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Researchers serve chicken with chips
Tuesday, July 30 2002
by Ciaran Buckley

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Scientists in Delaware are using a chicken feather-base composite to reduce the weight and increase the performance of computers.

According to research carried out at the Affordable Composites from Renewable Sources (ACRES) program at the University of Delaware, chicken feathers make great conductors when pressed into circuit boards for computer chips.

In early tests, electrical signals moved twice as quickly through the feather chip as through a conventional silicon chip, researchers said. "It was not exactly a feather-brained idea," Richard Wool, director of the University's ACRES program in Newark, Delaware said in an interview with TechTV.com. "They'll be about 50 percent lighter and about 50 percent faster."

To make the chips, the feather fibres are stripped from the quills, pressed together into mats and mixed with a special type of soybean oil. Next, the chicken feather composite is pressed into boards, and cut down into small boards for circuits. "The feathers themselves are quite strong," Wool claimed in the TechTV report. "They're also hollow and filled with air, one of the best conductors of electrons. It's the air that we are running on, thin air," Wool said.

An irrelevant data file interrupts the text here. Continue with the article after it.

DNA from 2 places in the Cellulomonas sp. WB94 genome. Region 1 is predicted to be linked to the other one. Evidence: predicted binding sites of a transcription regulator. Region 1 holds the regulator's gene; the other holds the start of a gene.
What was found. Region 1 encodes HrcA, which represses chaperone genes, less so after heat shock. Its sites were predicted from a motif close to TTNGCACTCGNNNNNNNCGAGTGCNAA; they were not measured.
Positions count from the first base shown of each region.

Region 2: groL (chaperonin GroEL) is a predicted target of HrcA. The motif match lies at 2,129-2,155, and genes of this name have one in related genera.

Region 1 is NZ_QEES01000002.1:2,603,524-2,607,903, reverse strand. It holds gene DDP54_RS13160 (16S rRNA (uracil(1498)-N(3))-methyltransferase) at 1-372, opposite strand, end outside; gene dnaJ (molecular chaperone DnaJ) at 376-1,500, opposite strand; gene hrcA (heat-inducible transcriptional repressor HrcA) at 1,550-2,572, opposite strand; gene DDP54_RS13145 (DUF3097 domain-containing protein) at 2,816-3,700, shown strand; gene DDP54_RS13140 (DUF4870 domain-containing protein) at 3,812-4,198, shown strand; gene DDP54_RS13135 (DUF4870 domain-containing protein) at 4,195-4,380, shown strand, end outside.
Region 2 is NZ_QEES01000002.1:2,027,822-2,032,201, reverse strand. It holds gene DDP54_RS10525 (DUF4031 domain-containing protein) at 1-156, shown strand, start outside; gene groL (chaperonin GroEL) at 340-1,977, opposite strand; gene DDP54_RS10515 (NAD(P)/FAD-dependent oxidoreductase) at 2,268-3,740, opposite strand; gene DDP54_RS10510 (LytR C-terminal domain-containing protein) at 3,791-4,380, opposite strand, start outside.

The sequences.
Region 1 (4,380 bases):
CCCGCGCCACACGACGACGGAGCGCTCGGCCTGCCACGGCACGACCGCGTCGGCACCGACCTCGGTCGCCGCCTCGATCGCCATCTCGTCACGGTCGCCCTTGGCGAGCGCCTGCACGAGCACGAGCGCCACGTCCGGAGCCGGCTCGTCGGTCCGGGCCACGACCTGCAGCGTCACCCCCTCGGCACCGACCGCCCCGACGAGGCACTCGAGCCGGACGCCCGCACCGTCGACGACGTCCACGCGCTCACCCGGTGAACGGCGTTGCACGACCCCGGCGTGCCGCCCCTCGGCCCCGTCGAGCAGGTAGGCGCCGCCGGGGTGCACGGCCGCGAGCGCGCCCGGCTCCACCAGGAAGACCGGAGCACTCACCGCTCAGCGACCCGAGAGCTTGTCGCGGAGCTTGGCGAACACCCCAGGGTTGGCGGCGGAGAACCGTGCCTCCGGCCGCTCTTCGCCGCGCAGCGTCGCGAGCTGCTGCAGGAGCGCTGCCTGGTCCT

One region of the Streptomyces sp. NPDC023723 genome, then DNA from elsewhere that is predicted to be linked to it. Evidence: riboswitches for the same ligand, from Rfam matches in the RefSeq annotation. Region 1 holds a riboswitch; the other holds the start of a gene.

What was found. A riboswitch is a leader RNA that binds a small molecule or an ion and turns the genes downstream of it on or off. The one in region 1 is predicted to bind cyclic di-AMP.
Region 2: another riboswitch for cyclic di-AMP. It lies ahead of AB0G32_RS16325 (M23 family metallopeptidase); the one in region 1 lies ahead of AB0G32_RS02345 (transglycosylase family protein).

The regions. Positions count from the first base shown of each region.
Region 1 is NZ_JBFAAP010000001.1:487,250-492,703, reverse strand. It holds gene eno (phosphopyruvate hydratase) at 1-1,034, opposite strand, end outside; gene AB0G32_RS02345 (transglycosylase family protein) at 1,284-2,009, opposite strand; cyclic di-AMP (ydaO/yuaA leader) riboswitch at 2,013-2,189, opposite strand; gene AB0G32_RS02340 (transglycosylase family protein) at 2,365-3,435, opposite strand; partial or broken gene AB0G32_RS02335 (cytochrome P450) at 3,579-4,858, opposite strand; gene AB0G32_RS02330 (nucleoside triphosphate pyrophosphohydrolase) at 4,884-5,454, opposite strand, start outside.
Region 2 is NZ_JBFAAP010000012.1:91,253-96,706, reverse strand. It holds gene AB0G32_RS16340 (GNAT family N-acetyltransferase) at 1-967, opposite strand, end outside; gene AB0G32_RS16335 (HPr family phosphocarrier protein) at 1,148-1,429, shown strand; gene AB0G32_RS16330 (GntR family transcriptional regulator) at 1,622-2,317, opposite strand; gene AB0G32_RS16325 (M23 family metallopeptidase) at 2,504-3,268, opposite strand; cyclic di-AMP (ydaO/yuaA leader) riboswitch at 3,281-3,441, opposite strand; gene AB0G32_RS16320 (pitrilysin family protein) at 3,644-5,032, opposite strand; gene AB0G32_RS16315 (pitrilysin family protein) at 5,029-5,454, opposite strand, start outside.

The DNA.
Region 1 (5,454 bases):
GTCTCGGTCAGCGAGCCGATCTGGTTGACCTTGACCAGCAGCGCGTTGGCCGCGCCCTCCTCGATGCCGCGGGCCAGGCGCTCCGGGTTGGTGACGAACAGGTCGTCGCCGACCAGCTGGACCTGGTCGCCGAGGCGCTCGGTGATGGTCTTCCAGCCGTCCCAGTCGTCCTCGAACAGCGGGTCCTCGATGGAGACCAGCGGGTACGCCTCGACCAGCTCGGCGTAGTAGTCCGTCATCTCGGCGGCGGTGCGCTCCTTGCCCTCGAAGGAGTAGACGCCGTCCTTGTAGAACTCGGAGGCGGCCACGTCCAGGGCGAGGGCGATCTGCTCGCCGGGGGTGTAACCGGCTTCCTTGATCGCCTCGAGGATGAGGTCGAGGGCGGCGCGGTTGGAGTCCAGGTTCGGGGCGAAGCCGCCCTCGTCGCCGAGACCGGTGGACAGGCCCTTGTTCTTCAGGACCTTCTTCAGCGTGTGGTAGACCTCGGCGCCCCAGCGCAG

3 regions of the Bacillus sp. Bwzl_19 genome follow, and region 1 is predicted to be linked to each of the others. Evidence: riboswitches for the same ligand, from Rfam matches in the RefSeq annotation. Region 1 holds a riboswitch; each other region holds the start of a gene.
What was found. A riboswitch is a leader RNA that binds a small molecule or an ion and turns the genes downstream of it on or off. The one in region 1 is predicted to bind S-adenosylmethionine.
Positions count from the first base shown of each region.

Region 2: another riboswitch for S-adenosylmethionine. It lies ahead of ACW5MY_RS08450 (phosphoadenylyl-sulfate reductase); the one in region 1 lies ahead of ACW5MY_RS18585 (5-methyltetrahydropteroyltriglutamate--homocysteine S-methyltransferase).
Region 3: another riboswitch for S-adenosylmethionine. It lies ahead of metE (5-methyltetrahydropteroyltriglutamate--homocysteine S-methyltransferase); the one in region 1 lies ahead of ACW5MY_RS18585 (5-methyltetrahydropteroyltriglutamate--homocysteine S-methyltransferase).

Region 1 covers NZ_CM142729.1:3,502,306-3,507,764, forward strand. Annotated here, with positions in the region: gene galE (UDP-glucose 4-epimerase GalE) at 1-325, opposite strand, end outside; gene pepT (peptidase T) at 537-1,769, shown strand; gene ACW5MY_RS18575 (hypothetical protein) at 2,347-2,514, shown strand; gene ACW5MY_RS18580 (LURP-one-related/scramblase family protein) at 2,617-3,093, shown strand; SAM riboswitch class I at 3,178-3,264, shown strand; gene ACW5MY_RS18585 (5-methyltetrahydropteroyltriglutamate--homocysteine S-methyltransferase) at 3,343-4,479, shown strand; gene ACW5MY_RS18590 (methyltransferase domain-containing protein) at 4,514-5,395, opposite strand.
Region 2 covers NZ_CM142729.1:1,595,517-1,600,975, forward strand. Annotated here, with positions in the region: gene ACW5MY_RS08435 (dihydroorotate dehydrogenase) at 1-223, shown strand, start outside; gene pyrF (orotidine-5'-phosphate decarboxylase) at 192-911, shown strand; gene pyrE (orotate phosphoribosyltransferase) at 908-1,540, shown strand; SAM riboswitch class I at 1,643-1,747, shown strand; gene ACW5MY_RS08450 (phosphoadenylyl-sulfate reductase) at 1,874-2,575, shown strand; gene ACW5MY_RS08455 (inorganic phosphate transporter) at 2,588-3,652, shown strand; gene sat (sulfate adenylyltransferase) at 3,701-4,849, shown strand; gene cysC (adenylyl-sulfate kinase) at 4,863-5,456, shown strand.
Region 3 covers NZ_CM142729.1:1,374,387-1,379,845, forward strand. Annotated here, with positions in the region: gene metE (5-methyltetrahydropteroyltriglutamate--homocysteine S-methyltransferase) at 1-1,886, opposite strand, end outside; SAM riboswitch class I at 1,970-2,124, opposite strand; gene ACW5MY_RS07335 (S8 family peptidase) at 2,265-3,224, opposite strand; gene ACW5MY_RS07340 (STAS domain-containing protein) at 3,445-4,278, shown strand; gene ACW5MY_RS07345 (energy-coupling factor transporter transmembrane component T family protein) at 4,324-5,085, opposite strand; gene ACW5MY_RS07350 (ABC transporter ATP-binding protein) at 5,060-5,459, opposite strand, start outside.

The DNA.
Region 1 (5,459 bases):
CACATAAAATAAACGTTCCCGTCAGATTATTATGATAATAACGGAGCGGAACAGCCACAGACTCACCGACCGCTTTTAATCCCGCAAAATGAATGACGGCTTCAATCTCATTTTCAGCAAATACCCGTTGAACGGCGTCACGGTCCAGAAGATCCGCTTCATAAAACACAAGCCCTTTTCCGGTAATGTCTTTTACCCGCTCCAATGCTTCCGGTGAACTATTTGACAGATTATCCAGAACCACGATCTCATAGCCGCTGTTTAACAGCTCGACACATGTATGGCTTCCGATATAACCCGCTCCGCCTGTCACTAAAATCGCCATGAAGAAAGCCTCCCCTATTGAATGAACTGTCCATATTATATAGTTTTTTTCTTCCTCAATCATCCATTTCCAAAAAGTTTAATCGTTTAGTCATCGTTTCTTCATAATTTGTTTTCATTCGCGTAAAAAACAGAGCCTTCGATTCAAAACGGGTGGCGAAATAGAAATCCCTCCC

Researchers said that with chicken feathers in plentiful supply, the circuit boards would be cheap to produce. One 12-square-inch panel contains almost a half-pound of feather fibres. Wool said that poultry companies are already lining up to be suppliers, but that he could not estimate what the circuit boards will ultimately cost.

The scientists still have more research to do to make sure the feather circuit boards will meet computer industry performance standards. But with the right manufacturing partners, Wool says, the boards could be commercialised within two years.

Scientists at the ACRES lab have experimented with many natural materials for making composites, from soybeans to flax. Composites are alternatives to the usual fabrication materials such as wood, steel and aluminium. Other inventions include a chair that was manufactured from flax fibre and polymerised soybean oil.

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